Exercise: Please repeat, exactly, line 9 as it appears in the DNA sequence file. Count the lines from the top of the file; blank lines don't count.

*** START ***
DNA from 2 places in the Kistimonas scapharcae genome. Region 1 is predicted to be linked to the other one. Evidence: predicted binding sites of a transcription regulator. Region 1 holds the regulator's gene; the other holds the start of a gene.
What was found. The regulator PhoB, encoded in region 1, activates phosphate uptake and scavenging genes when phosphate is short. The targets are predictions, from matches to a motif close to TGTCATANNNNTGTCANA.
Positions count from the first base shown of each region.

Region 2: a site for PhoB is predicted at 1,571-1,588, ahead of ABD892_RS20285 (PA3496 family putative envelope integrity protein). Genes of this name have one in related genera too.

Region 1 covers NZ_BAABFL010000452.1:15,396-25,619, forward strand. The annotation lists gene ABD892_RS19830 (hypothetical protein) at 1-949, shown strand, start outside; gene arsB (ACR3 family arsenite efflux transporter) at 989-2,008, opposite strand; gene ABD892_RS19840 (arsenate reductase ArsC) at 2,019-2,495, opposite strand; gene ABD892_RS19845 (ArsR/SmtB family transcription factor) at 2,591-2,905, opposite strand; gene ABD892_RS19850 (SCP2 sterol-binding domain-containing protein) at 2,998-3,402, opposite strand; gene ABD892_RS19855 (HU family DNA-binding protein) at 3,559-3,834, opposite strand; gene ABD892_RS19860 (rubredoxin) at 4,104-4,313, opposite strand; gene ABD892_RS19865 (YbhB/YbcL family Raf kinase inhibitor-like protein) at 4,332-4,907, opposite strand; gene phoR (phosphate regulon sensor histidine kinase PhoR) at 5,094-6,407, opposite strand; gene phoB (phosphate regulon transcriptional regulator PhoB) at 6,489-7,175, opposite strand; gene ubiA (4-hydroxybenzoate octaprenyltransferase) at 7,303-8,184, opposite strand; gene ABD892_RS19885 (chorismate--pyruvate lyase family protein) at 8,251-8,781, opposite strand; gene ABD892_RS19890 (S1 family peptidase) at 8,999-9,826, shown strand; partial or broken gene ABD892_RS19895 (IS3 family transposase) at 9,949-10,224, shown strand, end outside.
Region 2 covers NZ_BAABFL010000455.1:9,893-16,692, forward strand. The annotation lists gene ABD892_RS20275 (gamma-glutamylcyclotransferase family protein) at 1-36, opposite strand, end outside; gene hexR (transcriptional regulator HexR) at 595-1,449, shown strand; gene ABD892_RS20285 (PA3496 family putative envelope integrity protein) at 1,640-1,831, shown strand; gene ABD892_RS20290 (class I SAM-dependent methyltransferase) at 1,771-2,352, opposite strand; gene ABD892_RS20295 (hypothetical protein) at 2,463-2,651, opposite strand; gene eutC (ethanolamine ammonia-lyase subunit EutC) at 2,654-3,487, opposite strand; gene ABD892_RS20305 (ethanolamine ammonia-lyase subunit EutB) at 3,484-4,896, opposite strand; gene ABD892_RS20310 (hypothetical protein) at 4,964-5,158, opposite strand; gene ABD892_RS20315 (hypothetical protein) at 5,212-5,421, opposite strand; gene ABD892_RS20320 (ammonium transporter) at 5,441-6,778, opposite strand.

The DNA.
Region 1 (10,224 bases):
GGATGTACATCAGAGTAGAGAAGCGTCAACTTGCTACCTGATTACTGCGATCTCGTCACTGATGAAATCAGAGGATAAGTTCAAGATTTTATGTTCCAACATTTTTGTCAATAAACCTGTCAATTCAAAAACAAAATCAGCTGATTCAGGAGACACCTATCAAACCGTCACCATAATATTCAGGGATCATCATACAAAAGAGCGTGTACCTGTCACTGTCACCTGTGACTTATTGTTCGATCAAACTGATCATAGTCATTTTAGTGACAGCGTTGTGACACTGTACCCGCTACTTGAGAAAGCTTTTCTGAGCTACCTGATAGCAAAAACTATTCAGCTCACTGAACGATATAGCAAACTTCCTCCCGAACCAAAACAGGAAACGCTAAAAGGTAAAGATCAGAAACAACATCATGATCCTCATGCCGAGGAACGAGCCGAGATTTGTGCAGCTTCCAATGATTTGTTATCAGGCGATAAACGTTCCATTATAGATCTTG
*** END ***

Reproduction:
GGATGTACATCAGAGTAGAGAAGCGTCAACTTGCTACCTGATTACTGCGATCTCGTCACTGATGAAATCAGAGGATAAGTTCAAGATTTTATGTTCCAACATTTTTGTCAATAAACCTGTCAATTCAAAAACAAAATCAGCTGATTCAGGAGACACCTATCAAACCGTCACCATAATATTCAGGGATCATCATACAAAAGAGCGTGTACCTGTCACTGTCACCTGTGACTTATTGTTCGATCAAACTGATCATAGTCATTTTAGTGACAGCGTTGTGACACTGTACCCGCTACTTGAGAAAGCTTTTCTGAGCTACCTGATAGCAAAAACTATTCAGCTCACTGAACGATATAGCAAACTTCCTCCCGAACCAAAACAGGAAACGCTAAAAGGTAAAGATCAGAAACAACATCATGATCCTCATGCCGAGGAACGAGCCGAGATTTGTGCAGCTTCCAATGATTTGTTATCAGGCGATAAACGTTCCATTATAGATCTTG